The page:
Although Griffon is rather lenient in terms of boss approach, especially since Dante will have more tools at his disposal by this point in the game, he does serve as a last minute boot camp of sorts for Dante’s gunplay. Since Griffon spends a good chunk of the boss fight mid-air, the only reliable way to do consistent damage is by firing at him from afar. Dante’s main pistols, Ebony & Ivory, are the most reliable weapons here, but the lesson is universal: use guns. Guns can be used to build Devil Trigger from a safe distance while also keeping the Style meter active. Since the Style meter plays a big role in a mission’s rank, particularly in Normal and Hard, using a gun to keep a combo active while moving towards an enemy is a smart way of building up a useful resource without compromising rank. Of course, variety in combat is still necessary, but the value of Dante’s guns can’t be understated.
Once the second fight with Griffon rolls around, and Dante genuinely does have to do most of his damage with guns this time around, players now have a grasp on how to use them properly. This also leads to another important aspect of Devil May Cry’s pacing: every boss is fought multiple times. On paper, this might seem like padding, but the boss encounters genuinely change from fight to fight. While the enemy Dante is fighting is the same, just about everything else about the battle is different. Griffon’s first fight is set in an open field where he’ll occasionally land. Just the location alone gives Dante a lot of room to dodge and experiment with where to attack from. Their second fight takes place on a cramped ship where Dante has to put his gun skills into practice on account of Griffon taking a predominantly aerial approach. The third fight serves as a mix of the two fights where Griffon goes all out in a large coliseum while also staying primarily in the air. In hindsight, the first two fights are almost “practice” attempts meant to prepare Dante for their final duel. This is a pattern every single boss follows. Teach the player to utilize a skill, put that skill into practice, and then toss in a “twist” to undermine complacency.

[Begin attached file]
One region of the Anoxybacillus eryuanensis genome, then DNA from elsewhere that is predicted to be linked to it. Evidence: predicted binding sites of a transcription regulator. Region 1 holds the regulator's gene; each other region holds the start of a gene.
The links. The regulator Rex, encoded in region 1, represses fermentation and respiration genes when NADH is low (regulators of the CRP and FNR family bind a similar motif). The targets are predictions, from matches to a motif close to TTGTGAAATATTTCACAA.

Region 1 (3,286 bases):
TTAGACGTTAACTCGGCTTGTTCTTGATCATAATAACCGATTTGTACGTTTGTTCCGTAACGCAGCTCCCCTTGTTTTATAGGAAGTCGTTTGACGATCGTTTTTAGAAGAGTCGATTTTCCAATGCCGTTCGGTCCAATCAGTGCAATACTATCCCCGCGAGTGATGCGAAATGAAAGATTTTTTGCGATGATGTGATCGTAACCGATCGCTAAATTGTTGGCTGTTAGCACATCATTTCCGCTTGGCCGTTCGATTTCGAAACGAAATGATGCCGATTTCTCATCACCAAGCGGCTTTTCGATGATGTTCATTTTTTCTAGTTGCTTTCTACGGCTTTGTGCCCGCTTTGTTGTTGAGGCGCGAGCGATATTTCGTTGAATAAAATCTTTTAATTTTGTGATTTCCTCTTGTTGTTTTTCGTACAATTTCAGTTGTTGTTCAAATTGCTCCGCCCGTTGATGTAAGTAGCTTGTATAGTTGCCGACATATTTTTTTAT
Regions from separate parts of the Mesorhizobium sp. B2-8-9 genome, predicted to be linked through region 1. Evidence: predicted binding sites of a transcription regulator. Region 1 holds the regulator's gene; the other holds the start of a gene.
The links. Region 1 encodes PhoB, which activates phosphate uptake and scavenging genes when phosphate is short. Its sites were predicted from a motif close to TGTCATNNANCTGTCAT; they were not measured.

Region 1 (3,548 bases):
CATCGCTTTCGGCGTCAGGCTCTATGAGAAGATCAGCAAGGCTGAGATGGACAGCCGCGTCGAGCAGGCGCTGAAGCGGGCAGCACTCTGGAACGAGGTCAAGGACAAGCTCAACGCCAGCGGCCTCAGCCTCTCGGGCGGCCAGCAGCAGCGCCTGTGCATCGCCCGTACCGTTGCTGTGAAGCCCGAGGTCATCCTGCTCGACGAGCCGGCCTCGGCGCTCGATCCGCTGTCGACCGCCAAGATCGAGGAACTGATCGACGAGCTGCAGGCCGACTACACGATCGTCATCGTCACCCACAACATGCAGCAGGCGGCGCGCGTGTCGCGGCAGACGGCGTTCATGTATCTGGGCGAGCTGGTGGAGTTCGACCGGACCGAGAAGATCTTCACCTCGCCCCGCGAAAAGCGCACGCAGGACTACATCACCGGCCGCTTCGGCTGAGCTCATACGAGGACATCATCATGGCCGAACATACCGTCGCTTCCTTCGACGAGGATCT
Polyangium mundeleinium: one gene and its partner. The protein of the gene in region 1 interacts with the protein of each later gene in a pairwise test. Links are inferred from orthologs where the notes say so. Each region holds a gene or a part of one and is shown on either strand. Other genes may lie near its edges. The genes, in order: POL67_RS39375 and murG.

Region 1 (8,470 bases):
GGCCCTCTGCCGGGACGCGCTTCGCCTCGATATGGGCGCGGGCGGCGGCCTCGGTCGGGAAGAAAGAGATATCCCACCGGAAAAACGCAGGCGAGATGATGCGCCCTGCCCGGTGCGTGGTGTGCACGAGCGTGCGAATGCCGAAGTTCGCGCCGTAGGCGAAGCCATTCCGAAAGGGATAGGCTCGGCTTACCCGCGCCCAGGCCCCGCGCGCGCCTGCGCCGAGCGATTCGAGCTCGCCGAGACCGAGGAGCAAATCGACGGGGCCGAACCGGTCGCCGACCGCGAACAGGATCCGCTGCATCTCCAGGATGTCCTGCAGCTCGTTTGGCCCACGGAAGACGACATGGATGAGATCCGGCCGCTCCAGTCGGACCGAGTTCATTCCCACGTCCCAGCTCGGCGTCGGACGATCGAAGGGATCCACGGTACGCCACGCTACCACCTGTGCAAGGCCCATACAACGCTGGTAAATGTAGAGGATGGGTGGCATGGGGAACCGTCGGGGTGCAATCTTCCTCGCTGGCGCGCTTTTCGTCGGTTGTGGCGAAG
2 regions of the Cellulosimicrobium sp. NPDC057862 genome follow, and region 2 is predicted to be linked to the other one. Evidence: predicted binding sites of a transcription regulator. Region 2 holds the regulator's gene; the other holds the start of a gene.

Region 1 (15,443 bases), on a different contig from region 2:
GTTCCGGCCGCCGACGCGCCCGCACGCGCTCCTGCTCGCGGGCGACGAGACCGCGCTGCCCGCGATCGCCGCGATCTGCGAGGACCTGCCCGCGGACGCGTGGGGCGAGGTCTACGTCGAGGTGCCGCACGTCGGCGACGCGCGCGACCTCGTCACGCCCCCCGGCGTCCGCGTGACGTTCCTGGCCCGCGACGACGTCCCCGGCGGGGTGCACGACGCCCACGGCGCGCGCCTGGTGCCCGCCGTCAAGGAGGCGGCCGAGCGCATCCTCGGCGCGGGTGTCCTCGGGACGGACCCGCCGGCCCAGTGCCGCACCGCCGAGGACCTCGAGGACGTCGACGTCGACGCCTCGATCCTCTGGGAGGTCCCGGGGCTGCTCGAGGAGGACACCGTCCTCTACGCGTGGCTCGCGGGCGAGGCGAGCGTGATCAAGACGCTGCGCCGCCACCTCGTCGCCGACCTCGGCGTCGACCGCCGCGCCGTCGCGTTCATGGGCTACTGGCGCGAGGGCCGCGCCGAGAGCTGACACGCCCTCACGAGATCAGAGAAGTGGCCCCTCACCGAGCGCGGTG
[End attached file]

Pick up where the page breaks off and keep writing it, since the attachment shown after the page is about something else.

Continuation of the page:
By the time players reach Nightmare, and by extension the home stretch of the game, Devil May Cry has imparted non-explicit lessons on all of its core mechanics at a respectable pace. Phantom punished simple button mashing; Nero Angelo showed off Dante’s capabilities; Griffon emphasized the value of gunplay. All the while, the difficulty never dropped or spiked. Some sections are harder than others, but Devil May Cry’s Normal mode is paced with a consistent difficulty in mind. Even though it has an upgrade system for Dante, it never gets easy in its second half like many other games do in the face of character progression. There’s a fair level of challenge that never thrusts anything at the player unless they’re ready. Just through Normal Mode, Devil May Cry offers a rewarding, well-paced balance of difficulty that encourages legitimate skill and strategy. That said, there is more to DMC than the first playthrough and Hard Mode proves that in spades.
Upon clearing Normal, players are immediately thrust into Hard Mode. While Dante deals less damage and enemies do more, Devil May Cry’s Hard Mode stands out from its contemporaries due to the fact that it remixes the enemy placements from Normal along with giving them new attacks. Not only do enemies and bosses hit harder, they hit differently. Playing through Hard after Normal is like playing a different game. Some rooms only change the enemies by upping them to their next natural tier, but other rooms play around with which enemies were originally present. Memory can only get a player so far. What’s all the more interesting about Hard Mode, however, is how different it’ll play out for different players.
At its core, Hard Mode is more of a bridge between Normal and Dante Must Die. It’s a mode designed to make the transition smooth and to allow players to refine their skills, collect items, and fully upgrade Dante before tackling DMD. At the same time, it’s also a last chance, so to speak, to allow players to fully grasp the mechanics at play. Hard is considerably harder than Normal and anyone who got through their playthrough by the seat of their pants will struggle a great deal. On the flip side, those who managed to get a good handle on Normal Mode while also purchasing most of Dante’s upgrades might find Hard Mode the most relaxing of the three modes. Since Hard isn’t as brutal as Dante Must Die and Dante should be nearly fully upgraded by this point, Devil May Cry’s arcade-like qualities shine most here.
Each stage feels deliberate in design with its own set of challenges, either in premise or enemy placement. Some stages are incredibly short, but feature brutal enemies to gatekeep Dante. Others put Dante on a timer, testing how much he can accomplish without compromising progress. On a first playthrough, the concept missions come off as standard gimmick levels. On a replay, it’s easier to see the justifications behind their inclusion. Draining Dante’s health can seem like an annoyance, but it serves to hammer home the idea that Dante shouldn’t be getting hit in the first place. Short stages with one goal come off as missions designed to let the player breathe, but going for an S-rank requires restraint and the know-how to move on when ready. If Devil May Cry had a level select like later titles, jumping from mission to mission would feel far more natural than in its successors.